Market Update & Important Indicators
The S&P 500 was on track for a fresh record intraday following the latest raft of corporate earnings. Investors say a rosy economic and policy backdrop has stocks poised to continue marching higher, though some are concerned about the pace of the rally and elevated earnings expectations. Another record close for the S&P 500 would be its 12th this month – the most ever in January, according to WSJ Market Data Group. The S&P 500 added 0.2%, while the Dow Jones Industrial Average was recently down 8 points, or less than 0.1%, at 26207. Both indexes swung between small gains and losses. The tech-heavy Nasdaq Composite climbed 0.5%. The U.S. gold price traded higher again overnight, gaining another 1.3% to finish at 1,340.90 US$/oz.
European stock markets rose again, propelling the region's benchmark index to a more-than two-year closing high as traders welcomed the end of the U.S. government shutdown and a round of solid corporate earnings. The Stoxx Europe 600 index rose 0.2% to end at 402.81, scoring its highest close since August 2015. Germany's DAX 30 index gained 0.7% to 13,559.60, surpassing its previous record close of 13,478.86 set in November. France's CAC 40 index slipped 0.1% to 5,535.26, while the U.K.'s FTSE 100 picked up 0.2% to 7,731.83.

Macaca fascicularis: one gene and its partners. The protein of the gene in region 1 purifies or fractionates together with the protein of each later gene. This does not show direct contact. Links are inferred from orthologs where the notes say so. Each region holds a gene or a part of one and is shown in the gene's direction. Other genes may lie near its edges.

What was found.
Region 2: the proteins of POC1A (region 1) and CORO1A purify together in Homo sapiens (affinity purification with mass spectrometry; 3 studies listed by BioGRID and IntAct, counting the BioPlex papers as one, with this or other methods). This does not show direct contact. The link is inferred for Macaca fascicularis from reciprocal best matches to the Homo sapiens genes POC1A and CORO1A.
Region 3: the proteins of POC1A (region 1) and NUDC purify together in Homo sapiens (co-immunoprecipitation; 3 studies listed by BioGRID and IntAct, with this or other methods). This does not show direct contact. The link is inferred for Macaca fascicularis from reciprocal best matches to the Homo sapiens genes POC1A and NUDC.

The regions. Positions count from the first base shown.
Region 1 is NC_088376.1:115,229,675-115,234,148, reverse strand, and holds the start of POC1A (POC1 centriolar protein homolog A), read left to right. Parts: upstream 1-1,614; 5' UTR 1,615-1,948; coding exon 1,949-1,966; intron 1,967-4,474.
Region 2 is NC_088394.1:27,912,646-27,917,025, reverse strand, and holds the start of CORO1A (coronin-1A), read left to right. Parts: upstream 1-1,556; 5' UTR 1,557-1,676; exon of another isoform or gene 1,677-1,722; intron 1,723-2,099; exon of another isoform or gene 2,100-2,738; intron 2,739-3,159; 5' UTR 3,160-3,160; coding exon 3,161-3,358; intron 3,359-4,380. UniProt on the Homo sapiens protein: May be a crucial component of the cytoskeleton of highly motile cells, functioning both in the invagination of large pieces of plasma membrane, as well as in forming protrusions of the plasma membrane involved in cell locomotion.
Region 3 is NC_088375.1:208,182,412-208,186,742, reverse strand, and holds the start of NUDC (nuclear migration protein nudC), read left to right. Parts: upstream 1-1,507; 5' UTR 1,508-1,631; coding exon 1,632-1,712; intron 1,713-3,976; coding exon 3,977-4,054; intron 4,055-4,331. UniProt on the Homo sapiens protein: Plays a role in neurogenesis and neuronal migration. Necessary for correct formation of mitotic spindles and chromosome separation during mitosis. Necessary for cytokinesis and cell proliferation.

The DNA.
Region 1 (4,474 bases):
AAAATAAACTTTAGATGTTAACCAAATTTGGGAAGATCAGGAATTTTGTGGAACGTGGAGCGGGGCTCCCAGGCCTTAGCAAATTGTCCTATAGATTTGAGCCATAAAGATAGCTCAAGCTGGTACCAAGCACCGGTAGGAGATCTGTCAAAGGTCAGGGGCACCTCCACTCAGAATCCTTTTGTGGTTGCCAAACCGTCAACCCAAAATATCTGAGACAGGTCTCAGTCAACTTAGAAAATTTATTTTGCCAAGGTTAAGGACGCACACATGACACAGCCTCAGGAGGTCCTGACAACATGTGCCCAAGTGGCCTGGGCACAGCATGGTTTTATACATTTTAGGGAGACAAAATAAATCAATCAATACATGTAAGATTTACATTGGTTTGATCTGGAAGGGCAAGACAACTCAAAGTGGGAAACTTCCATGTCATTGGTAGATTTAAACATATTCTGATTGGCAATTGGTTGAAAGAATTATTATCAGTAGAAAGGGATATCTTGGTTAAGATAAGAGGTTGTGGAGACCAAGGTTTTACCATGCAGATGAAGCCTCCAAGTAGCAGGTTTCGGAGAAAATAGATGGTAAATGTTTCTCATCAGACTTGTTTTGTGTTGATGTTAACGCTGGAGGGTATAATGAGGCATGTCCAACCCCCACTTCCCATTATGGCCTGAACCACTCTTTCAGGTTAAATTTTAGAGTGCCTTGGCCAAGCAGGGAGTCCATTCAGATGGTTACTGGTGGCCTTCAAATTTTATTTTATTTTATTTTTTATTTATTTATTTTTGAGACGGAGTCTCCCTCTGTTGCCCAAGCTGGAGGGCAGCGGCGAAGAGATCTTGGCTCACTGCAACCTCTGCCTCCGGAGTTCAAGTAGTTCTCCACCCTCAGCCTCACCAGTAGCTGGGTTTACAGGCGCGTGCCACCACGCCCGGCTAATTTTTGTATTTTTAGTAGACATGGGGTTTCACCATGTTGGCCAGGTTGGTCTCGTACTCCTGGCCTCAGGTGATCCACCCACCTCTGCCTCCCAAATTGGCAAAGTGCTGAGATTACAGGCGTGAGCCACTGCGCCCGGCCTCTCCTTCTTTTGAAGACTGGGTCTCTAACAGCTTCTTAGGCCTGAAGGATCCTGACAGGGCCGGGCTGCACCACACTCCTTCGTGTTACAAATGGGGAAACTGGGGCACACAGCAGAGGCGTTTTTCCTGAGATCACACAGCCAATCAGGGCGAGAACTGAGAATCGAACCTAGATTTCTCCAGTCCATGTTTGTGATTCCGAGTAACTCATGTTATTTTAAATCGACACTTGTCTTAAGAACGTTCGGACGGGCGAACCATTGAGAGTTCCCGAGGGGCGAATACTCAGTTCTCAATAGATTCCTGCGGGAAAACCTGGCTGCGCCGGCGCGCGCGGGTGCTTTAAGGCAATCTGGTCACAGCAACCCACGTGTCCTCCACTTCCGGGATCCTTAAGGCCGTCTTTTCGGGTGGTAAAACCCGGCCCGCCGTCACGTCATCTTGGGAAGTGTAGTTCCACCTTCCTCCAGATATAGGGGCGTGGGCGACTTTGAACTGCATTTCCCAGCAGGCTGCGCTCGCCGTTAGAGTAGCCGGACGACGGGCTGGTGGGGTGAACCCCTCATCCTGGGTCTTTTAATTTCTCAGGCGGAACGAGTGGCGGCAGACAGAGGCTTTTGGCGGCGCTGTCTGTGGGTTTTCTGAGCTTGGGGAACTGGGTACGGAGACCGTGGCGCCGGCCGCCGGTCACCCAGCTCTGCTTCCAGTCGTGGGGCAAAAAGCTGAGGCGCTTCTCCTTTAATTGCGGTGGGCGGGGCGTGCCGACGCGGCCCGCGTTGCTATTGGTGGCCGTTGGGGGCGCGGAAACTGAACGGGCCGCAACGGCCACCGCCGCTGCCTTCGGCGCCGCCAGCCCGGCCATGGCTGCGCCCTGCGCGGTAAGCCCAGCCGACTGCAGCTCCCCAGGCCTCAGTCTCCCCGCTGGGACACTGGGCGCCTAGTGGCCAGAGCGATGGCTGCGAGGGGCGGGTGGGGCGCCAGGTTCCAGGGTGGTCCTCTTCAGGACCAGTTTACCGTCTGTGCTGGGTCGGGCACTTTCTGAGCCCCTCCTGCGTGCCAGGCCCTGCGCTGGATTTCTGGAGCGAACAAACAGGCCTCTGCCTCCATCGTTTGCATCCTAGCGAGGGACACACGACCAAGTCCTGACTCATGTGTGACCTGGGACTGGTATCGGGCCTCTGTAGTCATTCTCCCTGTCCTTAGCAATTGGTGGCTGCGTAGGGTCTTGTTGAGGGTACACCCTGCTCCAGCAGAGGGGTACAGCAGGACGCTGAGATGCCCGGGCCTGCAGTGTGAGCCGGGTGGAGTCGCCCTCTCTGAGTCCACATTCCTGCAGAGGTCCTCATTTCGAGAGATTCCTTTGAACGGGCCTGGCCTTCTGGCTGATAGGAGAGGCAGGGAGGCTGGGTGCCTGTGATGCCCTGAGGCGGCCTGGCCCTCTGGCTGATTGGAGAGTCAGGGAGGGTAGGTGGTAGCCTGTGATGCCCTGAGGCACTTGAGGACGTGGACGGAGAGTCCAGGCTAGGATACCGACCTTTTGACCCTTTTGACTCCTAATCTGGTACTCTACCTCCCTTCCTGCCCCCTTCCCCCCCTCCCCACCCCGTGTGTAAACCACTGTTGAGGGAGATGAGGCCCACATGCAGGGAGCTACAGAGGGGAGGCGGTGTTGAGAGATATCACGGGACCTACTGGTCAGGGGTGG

Asian stocks powered higher, building on continued records in the U.S. as the earnings season there began strongly and as investors shrugged off risks at home. Indexes in Hong Kong, Japan and South Korea rose more than 1%; indexes in China and India rose more than 0.5%. The gains came despite the U.S.'s imposing steep tariffs on imports of washing machines and solar panels, aimed mainly at Asian producers – including South Korean washing-machine makers Samsung Electronics and LG Electronics. Korea's Kospi finished with a 1.4% gain, its best since October, at a two-month high — just 0.8% below November's record. Japan's Nikkei rose 1.3% to close above 24000 for the first time since November 1991, continuing to climb even after the Bank of Japan's midday policy statement gave a fresh lift to the yen.
Australia's stock benchmark logged its biggest gain in nearly three weeks to end a five-day losing streak amid noted advances in multiple regional markets. The S&P/ASX 200 rose 0.8% to 6037 with the major banks rebounding; Westpac and ANZ climbed more than 1%. Energy stocks were also up, while ResMed jumped 8.4% following its fiscal second-quarter report.
The London Metal Exchange’s 3-month copper contract traded lower overnight, slipping 2.0% to finish at $6,923/t. The other base metals also finished mostly lower. Aluminium prices fell 0.9% to 2,225/t, while lead prices slid 0.5% to close at 2,605/t. Zinc prices were 0.2% lower at 3,433/t, whilst Tin prices pulled back 0.1% to 20,825/t. Nickel prices bucked the trend, adding 0.7% to close at 12,810/t.
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